198457 Comparison of health characteristics between working and non-working adults with physical disabilities: Implications for health promotion

Tuesday, November 10, 2009: 9:24 AM

Gwyn C. Jones, PhD, MSW, MEd , National Center on Birth Defects and Developmental Disabilities, Centers for Disease Control and Prevention, Atlanta, GA
Objective: Investigate differences in health characteristics among working and non-working adults with physical disabilities.

Methods: We combined data from the 2000-2007 National Health Interview Survey to investigate health-related differences between working and non-working adults age 18-64 years with a lower-extremity mobility limitation, hearing impairment or visual impairment. We examined measures of physical health, depressive symptoms, 6 chronic conditions and 4 health behaviors for each disability group, controlling for demographics in the logistic models.

Results: With the exceptions of mild depressive symptoms and alcohol use, non-working adults in all disability groups were significantly more likely (p<.01) to have poorer health, all chronic conditions, and to engage in adverse health behaviors. Compared with working adults, non-working visually impaired adults were most likely to report fair/poor health (50.1% v. 13.8%), to have diabetes (19.7% v. 7.8%), and to be smokers (35.1% v. 30.2%). Hearing impaired workers were the most likely to use alcohol (72.8% v. 52.0%). Non-working adults with mobility limitations were most likely to be physically inactive (54.3% v. 35.4%). After adjusting for demographics, the odds of having fair/poor health, chronic conditions and engaging in most adverse health behaviors decreased sharply for workers in each disability group.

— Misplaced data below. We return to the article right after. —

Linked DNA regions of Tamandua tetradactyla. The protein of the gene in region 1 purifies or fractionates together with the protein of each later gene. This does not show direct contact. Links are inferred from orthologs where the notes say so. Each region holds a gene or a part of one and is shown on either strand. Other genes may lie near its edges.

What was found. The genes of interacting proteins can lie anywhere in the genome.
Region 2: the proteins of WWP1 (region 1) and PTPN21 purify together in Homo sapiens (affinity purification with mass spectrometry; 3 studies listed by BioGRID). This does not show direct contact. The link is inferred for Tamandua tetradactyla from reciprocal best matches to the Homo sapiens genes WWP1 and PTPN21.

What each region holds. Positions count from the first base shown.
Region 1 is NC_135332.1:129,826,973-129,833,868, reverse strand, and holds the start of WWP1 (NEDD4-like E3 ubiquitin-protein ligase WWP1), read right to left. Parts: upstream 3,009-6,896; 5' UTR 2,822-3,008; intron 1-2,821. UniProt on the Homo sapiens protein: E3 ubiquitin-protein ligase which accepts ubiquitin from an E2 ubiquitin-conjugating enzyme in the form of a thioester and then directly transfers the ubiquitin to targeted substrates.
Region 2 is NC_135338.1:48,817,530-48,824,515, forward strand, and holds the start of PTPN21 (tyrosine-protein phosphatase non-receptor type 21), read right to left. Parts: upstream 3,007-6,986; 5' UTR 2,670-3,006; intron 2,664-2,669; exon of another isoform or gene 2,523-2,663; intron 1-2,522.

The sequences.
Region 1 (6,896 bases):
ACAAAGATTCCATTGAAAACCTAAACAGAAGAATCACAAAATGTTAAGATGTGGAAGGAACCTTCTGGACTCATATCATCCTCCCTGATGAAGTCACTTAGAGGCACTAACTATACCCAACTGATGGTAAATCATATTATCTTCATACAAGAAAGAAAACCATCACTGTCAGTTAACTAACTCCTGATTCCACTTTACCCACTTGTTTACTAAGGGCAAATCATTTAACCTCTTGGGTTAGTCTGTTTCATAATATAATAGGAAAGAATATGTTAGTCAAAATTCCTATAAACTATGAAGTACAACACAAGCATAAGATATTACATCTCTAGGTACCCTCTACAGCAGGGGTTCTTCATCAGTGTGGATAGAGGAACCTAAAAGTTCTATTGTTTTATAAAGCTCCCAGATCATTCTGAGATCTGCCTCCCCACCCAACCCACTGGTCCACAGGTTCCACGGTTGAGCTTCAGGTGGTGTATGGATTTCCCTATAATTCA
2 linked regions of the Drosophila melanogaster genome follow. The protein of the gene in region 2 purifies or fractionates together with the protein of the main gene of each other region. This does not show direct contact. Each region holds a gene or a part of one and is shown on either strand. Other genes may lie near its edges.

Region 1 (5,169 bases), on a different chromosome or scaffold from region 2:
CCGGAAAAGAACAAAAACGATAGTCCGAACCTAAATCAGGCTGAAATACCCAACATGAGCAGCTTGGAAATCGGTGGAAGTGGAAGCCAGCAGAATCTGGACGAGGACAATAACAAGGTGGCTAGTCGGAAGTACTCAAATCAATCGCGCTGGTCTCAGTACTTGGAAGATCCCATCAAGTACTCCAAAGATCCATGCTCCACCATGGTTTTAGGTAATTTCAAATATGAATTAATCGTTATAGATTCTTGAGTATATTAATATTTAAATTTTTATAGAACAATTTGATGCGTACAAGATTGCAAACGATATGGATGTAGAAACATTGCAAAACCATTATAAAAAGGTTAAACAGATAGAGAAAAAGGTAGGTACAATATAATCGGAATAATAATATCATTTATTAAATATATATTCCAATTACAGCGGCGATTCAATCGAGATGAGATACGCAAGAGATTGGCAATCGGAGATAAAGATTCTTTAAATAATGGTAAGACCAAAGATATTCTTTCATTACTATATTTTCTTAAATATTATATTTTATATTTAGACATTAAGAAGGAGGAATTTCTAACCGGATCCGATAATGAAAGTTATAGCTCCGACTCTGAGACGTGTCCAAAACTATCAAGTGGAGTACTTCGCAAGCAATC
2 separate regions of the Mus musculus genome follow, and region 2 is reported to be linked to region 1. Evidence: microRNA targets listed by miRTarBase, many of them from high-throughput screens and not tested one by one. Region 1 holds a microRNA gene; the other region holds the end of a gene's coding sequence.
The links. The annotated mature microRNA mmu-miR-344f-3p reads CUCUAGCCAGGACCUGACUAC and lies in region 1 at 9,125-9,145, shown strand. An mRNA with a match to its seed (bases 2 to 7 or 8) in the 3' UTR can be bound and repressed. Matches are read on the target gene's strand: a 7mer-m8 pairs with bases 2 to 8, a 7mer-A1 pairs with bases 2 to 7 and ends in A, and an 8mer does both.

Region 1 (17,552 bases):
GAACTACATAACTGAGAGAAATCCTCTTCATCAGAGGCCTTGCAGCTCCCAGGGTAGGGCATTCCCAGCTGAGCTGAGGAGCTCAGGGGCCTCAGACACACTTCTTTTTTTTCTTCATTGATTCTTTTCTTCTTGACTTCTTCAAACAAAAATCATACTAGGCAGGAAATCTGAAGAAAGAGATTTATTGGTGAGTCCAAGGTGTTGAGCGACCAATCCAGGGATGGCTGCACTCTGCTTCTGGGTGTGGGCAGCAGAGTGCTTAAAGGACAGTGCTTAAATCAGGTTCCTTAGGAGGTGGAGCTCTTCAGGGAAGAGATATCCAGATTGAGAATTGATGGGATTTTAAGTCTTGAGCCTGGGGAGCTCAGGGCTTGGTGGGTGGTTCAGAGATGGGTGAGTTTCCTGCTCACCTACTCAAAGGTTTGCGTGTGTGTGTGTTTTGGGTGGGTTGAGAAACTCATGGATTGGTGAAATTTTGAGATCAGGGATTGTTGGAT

Conclusions/Implications: Our findings showed strong differences in health status, depressive symptoms, chronic conditions and health behaviors between working and non-working adults for all physical disability groups. Health promotion efforts for non-working adults with disabilities to treat chronic diseases and improve health behavior practices may increase their ability to gain employment and remain in the workforce.

Learning Objectives:
1.Describe differences in health-related outcomes between working and non-working adults with physical disabilities. 2.Evaluate differences in health-related outcomes for working and non-working adults among different physical disabilities. 3.Understand the need for targeted health promotion for working-age adults with physical disabilities who are not currently in the workforce. 4.Identify potential health promotion strategies and interventions for non-working adults with disabilities.

Presenting author's disclosure statement:

Qualified on the content I am responsible for because: Research, articles, previous presentations at APHA and elswhere.
Any relevant financial relationships? No

I agree to comply with the American Public Health Association Conflict of Interest and Commercial Support Guidelines, and to disclose to the participants any off-label or experimental uses of a commercial product or service discussed in my presentation.